24 May 2011


To the tune of ‘Down by the Bay’
Au Camp Unité
Pour les jeunes togolais
Au Camp Unité
Je veux aller
Et si j’y allais
Ma mère dirait :
Tu deviens jeune leader quand tu es …
au Camp Unite !

It’s the 10th anniversary of Camp UNITE !
We’re already having a fantastic time. One of the most exciting things for me is that I have internet while I’m here!
So I’m able to put up a blog. My goal is to give you a little update every day, hopefully with a picture, but I’ll post the text and then add the picture – it took me 90 minutes to download an 8MB email attachment today. Very very slow.

Here’s my blurb for today, it’s about our camp last week:

Camp UNITE is known affectionately as ‘peer educator boot camp’. For six weeks each summer, a team of Peace Corps volunteers and Togolese counterparts organize a camp to train young people in life skills from self-confidence to goal-setting. The initiative began in 2001 as a camp for girl students, addressing drop-out rates and unplanned pregnancies. Evolving from the original Life Skills manual to include sessions from EngenderHealth’s Men as Partners program and USAID’s Mentoring Guide, the program at Camp UNITE expanded to include both boys and girls, focusing on empowering and equipping the next generation’s leaders with the knowledge, skills, and support to influence their peer in a positive way.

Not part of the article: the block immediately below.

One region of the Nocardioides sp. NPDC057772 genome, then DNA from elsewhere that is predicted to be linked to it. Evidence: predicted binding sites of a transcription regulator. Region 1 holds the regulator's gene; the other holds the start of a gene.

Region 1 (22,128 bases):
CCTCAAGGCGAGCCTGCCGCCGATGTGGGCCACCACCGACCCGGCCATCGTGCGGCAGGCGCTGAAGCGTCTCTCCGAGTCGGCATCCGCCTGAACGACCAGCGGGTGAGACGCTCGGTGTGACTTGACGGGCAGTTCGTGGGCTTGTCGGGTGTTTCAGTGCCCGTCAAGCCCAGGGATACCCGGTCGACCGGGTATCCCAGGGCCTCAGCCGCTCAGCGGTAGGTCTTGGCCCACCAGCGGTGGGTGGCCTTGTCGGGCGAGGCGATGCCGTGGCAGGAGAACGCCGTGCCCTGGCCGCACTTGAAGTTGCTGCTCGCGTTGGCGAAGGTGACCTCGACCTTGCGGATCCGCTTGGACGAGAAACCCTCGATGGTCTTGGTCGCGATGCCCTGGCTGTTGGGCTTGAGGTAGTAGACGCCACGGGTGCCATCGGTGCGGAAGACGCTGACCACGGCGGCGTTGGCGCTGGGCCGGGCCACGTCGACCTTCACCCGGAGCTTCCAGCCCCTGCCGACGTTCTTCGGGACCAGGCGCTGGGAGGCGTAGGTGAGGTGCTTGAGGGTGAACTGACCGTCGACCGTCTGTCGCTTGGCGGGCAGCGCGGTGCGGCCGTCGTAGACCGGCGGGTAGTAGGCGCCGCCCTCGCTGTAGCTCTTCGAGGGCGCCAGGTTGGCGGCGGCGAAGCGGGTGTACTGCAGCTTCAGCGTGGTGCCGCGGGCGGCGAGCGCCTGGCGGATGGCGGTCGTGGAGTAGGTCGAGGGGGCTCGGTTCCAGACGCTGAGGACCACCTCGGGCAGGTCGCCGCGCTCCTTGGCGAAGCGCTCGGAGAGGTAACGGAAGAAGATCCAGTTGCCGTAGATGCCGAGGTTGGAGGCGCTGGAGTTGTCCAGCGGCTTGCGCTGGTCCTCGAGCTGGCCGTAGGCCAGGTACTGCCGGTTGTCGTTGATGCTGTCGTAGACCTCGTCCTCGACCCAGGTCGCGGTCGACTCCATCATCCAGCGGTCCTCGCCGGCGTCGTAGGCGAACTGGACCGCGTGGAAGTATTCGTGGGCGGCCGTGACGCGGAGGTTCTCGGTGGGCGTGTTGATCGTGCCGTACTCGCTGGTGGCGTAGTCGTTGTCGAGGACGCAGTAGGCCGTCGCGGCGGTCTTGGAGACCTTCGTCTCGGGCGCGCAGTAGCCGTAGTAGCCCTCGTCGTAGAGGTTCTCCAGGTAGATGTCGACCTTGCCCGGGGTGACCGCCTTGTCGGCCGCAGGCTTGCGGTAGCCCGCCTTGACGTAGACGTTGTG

Around the world, most camps cater to students who, being already in the educational system, tend to be easily managed and are more obviously leaders in their society. In Togo, where only 58% of young people continue beyond elementary school, the population of young people who are not in school is very large. Therefore, Camp UNITE also works with apprentices – young people who have left school to pursue a certification in an artisanal profession such as carpentry or dress-making

On May 16 2011, Camp UNITE began its 10th anniversary of camp with a week working with female apprentices. For many of these girls, Camp UNITE is the first time they have ventured outside of their region. The 30 apprentices come from all over Togo, a country with approximately 45 ethnicities and a corresponding number of languages. They arrive shy and soft-spoken, embarrassed by the mistakes in their spoken French and unsure of how they should act. By the end of the week, though, the 30 apprentices put together an hour-long presentation for a nearby village, teaching valuable lessons about the importance of girls’ education and how to prevent HIV transmission.

On the final day of camp, after the abundant joy of the public presentation, the girls revealed how Camp UNITE had changed their attitudes. Many explained how they had never before stood up for themselves, how difficult it had been to say ‘no’ to men, and how dependent they felt. “Before I was very timid and embarrassed. I couldn’t speak in public and I thought of myself as a nobody, but Camp UNITE taught me that I’m a girl with gifts. So I need to get up and show those gifts… Unite showed me my value. The world needs me.” Viviane, an apprentice tailor from Tsevie.

check out unitefoundation.org

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